It’s week two of fall break, and yes, now I remember what it’s like to have all three kids around all the time. It’s basically impossible to write with everyone in and out and bored and playing and loud and…louder. So. Since I can’t write as much as usual, I figured I should take advantage of their being around to ask them some questions. As you know, I’m working on listening more these days, so this is my chance to find out what they like in a story.
What kind of stories do you like best?
Lucy (5) – Stories about princesses and I like stories about pets and I like stories about witches, stories about castles, stories about horses.
Scott (8) – Mysteries and tragedy
Ellie (10) – Adventures that explore fairy tales
Which do you like better, a happy ending or a sad ending?
Lucy (5) - Sad endings. Because I usually like the sad endings when they have…like,that it’s having a scary story. I like those scary stories.
Scott (8) – In a series, a happy ending to the series but sad endings to the books.
Ellie (10) – Depends on the story. Like when somebody loses somebody, when somebody dies, I like that. I don’t like other sad endings, like the good guys lose.
When you are making up your own stories, where do you get the ideas from?
Lucy (5) – I see pictures and get the ideas.
Scott (8) – Other stories and things I’ve experienced myself.
Ellie (10) – Other books and things that happen in my life. Mostly from books really.
Who is your favorite story character and why?
Lucy (5) – Hermione. I don’t know why.
Scott (8) – Jaques Snicket, because he carries the most mysteries.
Ellie (10) – Sabrina from The Sisters Grimm, because she’s like me. A lot like me.
Pretty interesting stuff. I mean, a lot of it I knew. It’s not a big surprise that my five-year-old likes stories about princesses or that my big kids love characters from their favorite books. I knew Scott was into mysteries and Ellie prefers fantasy adventure. The part that really got my attention was the happy ending/sad ending bit. Did you catch that?
They all love a sad ending.
Not a depressing ending. Not a bad ending. But they like the sad in there. They want to be scared. They want some grieving. I think maybe the sticky sappy happy world of so many modern children’s stories (books or movies) is actually really unappealing to them. Good to know. Good because it helps me as a writer of stories for kids and good because as a mom it makes me pretty happy that my kids prefer a little grit to their fairy tales.
I also loved the totally opposite reasons that Scott and Ellie chose their favorite characters. Ellie loved that she could see herself in Sabrina. She wants to relate, to be in the story. Scott chose the character that was the most mysterious, the one he knew so little about, the one with all the tantalizing clues that made him want to know more. He wants to solve a puzzle, and the person who offers him the most challenge interests him the most.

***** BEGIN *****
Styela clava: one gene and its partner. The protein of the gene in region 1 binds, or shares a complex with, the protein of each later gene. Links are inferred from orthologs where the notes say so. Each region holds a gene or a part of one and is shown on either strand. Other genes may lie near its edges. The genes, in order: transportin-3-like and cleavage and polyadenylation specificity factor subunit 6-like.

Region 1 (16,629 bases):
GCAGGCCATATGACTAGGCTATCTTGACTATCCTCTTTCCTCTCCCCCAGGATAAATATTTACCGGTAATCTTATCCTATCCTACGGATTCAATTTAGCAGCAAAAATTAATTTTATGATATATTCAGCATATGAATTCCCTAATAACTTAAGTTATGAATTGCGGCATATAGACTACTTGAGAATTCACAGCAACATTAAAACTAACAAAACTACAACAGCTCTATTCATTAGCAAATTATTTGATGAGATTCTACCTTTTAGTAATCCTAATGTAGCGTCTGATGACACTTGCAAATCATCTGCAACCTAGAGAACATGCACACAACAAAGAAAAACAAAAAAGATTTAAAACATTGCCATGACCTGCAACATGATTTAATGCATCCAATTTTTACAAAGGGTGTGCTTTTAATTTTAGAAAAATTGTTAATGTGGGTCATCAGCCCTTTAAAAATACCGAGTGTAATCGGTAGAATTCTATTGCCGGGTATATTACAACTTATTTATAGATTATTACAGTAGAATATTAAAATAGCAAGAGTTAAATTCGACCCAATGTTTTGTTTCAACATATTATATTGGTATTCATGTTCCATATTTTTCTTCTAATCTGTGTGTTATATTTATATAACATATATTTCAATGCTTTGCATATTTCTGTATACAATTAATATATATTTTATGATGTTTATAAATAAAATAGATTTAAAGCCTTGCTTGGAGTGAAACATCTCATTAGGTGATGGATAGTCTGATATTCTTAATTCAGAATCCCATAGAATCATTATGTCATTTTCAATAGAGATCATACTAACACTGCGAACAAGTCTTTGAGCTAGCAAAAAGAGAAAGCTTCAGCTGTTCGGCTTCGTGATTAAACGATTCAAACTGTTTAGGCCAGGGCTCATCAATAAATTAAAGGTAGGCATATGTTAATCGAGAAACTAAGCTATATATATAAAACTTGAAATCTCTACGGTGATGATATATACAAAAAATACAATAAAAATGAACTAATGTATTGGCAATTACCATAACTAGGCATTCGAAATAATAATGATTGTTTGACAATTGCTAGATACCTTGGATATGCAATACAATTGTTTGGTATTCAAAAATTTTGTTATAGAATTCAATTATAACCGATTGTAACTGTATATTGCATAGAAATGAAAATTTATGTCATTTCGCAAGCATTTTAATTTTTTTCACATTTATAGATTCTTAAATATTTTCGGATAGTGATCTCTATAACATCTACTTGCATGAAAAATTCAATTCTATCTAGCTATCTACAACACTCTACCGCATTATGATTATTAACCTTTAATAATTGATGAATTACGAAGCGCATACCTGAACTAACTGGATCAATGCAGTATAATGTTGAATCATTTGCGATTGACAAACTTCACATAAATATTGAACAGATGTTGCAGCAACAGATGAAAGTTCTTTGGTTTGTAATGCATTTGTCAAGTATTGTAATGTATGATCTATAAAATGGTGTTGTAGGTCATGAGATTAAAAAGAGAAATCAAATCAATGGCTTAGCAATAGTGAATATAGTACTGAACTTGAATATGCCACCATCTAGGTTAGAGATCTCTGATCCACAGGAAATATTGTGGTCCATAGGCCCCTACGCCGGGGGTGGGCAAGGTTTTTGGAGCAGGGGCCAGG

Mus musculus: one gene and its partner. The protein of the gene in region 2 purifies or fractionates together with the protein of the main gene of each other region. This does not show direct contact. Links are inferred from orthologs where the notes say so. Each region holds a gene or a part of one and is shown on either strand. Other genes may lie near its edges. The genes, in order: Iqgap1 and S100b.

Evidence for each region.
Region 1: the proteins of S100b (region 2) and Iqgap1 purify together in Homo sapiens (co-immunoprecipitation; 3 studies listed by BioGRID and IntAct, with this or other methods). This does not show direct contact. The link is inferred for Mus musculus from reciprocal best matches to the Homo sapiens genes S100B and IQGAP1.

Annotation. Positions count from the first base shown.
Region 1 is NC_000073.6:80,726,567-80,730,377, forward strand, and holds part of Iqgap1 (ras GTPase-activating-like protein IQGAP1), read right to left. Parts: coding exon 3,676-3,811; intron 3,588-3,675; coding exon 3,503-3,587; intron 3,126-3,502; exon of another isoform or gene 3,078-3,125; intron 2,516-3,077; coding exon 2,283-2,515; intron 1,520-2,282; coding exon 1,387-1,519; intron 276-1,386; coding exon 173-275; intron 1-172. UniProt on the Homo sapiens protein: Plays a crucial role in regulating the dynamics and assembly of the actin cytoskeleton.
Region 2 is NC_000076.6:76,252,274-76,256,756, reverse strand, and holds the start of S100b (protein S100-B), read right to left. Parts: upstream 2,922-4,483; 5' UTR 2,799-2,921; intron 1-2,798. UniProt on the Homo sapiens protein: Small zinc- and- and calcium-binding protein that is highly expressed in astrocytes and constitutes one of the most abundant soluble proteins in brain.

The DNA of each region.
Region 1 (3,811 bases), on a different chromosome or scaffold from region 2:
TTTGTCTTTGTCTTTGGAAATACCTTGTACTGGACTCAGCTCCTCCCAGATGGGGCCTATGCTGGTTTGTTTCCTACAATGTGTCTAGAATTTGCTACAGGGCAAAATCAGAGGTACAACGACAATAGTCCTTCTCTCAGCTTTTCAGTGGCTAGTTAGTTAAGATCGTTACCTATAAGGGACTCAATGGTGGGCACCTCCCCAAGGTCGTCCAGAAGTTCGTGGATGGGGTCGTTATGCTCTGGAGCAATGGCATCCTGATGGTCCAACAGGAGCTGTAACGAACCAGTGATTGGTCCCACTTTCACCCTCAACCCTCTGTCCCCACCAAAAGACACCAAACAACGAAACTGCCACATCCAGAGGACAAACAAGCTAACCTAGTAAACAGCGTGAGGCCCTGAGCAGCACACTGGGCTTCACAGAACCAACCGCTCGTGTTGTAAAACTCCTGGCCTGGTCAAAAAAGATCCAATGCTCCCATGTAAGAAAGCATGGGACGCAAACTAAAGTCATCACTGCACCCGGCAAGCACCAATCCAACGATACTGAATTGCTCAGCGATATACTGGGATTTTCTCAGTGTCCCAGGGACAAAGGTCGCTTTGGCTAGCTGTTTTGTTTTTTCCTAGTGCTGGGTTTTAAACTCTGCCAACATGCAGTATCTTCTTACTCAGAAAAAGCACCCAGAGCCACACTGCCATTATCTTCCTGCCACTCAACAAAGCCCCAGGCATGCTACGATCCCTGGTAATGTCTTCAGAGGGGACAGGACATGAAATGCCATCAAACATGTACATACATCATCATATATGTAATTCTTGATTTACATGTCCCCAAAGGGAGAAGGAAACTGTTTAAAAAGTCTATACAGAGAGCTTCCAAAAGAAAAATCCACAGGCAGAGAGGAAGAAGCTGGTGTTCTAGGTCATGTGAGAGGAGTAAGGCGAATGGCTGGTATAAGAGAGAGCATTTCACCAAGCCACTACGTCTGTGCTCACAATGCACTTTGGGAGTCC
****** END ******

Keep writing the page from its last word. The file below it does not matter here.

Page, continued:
Just goes to show you that we’re all looking for different things when we turn to stories. To learn. To escape. To be challenged. To be dazzled. To feel something. To not have to feel anything.
Not every reader is looking for the same thing. Not every listener is hoping for the same experience. I think that gives us a lot of freedom as storytellers. I can tell the story I have inside me. If it has the ring of truth (remember they didn’t want anything too scrubbed up and happy), it doesn’t matter if it’s cerebral or earthy, funny or scary, whimsical or realistic. It will find an audience somewhere. It won’t be for everyone. (Better let go of that dream now.) But it will be for someone.
So what do your kids like? Have you asked them? Maybe they’ll surprise you. Or okay, maybe they’ll just grunt. That happens, too. (If it helps, I bribed mine with banana bread to give me some answers.) And maybe, just maybe, knowing what lights them up will give you a new way to connect with them. Because maybe you like sad endings, too, or maybe you know about a mysterious figure that will capture their imagination, or maybe stories from your past will show you as a character who is very like themselves, a person they can relate to.
Ask. You never can tell what they’ll say.
I know I’m already making my next list of questions.